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Australian company signs deal to track space junk

Australian company signs deal to track space junk

Electro Optic Systems' Mount Stromlo observatory. Photo: Electro Optic Systems
Electro Optic Systems' Mount Stromlo observatory. Photo: Electro Optic Systems

It's a worst case scenario - a piece of space junk obliterates a satellite, creating an avalanche of junk that wipes out more satellites until they're all gone.

There'd be no weather, communication, navigation or spy satellites in Earth's orbit.

Dr Ben Greene says NASA and all major space agencies believe there is a reasonable risk of this occurring within 15 years.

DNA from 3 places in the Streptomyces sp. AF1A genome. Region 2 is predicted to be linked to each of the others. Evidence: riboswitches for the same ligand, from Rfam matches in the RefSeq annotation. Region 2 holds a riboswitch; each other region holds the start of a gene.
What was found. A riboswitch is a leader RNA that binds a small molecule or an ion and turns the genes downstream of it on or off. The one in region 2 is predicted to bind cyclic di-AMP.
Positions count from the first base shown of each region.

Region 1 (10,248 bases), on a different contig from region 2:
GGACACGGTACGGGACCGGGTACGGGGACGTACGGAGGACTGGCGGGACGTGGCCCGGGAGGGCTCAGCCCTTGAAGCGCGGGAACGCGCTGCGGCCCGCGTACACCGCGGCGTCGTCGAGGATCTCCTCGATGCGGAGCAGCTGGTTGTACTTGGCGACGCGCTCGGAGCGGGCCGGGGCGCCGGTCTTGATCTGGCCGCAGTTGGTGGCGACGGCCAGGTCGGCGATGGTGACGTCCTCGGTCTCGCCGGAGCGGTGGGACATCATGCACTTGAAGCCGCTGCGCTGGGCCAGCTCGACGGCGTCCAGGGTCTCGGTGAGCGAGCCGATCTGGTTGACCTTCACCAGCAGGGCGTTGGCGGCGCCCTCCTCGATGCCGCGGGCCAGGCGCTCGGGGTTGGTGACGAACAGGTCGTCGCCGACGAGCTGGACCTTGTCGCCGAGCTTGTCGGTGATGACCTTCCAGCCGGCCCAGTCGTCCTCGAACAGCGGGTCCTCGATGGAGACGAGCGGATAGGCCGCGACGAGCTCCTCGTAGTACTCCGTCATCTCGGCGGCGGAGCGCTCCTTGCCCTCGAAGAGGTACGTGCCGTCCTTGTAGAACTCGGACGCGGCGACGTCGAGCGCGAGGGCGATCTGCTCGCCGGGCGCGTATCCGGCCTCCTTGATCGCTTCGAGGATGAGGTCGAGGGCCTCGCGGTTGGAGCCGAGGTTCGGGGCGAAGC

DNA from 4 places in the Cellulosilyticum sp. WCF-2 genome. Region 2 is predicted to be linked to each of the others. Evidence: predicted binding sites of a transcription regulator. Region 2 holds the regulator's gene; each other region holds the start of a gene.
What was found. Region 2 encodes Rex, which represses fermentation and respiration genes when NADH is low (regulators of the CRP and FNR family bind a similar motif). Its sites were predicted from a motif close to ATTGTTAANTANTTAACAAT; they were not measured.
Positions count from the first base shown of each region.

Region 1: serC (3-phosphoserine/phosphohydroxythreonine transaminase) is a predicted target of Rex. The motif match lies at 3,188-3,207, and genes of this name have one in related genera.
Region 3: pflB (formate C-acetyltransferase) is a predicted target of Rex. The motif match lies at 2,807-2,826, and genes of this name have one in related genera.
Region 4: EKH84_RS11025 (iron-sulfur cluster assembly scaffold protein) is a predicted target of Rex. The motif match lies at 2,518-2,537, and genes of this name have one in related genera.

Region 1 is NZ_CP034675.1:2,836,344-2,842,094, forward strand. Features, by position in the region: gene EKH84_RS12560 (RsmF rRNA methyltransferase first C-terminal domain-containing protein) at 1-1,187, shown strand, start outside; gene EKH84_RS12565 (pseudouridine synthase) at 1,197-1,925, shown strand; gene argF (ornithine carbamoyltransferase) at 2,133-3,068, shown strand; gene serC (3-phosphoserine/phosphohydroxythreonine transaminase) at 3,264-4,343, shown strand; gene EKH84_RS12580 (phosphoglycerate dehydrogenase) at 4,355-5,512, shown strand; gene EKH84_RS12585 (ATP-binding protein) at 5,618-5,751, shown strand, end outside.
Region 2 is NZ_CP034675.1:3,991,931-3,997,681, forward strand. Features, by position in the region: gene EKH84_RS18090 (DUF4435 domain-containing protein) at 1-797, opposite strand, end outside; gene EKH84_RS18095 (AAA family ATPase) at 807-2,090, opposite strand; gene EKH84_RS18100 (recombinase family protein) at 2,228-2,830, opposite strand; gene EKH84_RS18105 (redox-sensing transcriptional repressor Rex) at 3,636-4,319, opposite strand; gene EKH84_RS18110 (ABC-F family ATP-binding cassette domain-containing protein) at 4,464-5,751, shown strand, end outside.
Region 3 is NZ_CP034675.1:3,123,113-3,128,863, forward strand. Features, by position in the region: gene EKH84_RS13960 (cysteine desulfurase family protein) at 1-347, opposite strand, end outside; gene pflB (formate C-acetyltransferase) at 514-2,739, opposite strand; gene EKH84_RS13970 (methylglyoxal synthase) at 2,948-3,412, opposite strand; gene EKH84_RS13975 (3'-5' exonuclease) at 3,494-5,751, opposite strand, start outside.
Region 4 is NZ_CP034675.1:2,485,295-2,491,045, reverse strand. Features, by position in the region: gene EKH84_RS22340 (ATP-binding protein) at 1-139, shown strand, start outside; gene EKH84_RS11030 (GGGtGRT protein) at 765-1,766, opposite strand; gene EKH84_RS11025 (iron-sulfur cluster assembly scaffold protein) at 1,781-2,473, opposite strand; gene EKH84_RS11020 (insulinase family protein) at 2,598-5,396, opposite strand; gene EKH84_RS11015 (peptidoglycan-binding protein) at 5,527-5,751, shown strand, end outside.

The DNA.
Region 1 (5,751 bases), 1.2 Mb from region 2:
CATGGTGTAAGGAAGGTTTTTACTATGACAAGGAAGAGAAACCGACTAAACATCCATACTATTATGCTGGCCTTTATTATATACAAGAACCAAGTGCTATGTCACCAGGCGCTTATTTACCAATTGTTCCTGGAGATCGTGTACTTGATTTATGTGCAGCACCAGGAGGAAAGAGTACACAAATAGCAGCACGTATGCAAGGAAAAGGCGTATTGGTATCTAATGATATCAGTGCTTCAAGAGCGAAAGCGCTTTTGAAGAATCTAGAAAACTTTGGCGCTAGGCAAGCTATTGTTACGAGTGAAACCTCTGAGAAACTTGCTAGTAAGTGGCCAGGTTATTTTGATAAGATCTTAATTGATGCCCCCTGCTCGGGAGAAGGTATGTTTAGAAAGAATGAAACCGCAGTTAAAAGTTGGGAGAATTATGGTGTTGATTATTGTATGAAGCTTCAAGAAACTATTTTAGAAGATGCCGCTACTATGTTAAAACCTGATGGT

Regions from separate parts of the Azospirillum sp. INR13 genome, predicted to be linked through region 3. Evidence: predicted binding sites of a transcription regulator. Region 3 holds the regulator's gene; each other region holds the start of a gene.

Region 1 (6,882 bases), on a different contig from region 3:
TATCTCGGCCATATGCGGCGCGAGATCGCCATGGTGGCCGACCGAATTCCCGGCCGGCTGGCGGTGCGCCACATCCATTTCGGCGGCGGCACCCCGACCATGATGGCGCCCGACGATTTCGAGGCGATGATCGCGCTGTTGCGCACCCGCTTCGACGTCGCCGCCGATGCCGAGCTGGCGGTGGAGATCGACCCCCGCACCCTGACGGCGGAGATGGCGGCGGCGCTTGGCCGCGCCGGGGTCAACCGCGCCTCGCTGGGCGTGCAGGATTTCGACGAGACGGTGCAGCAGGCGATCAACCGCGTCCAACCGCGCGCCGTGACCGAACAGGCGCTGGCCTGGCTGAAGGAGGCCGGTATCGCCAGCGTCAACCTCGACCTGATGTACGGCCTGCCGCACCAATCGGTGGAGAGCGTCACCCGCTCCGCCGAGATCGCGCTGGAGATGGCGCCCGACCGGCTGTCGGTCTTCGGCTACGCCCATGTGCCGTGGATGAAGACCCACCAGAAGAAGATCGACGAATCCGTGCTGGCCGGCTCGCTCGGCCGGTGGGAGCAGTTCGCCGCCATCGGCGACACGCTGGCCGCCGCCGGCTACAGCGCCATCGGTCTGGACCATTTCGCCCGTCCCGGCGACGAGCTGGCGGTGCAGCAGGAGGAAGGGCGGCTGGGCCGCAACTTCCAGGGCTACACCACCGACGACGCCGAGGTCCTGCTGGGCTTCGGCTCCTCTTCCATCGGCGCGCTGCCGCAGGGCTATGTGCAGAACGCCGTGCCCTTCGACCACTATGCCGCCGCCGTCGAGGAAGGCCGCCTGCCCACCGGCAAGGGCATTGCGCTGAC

"It could happen tomorrow. It's unlikely but it could. It is a race against time for us to get a solution," he said.

 Part of the solution is a new agreement between Dr Greene's company Electro-Optic Systems (EOS) and aerospace firm Lockheed Martin to develop a new network to track space junk.

With a global system of sensors, initially at EOS at Mount Stromlo, Canberra, and a new facility in Western Australia, operators can be informed of the risk of damage from space debris so they can move satellites.

"The fundamental purpose is to move satellites that are most at risk," he said.

That risk is significant.

 

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August 27, 2014


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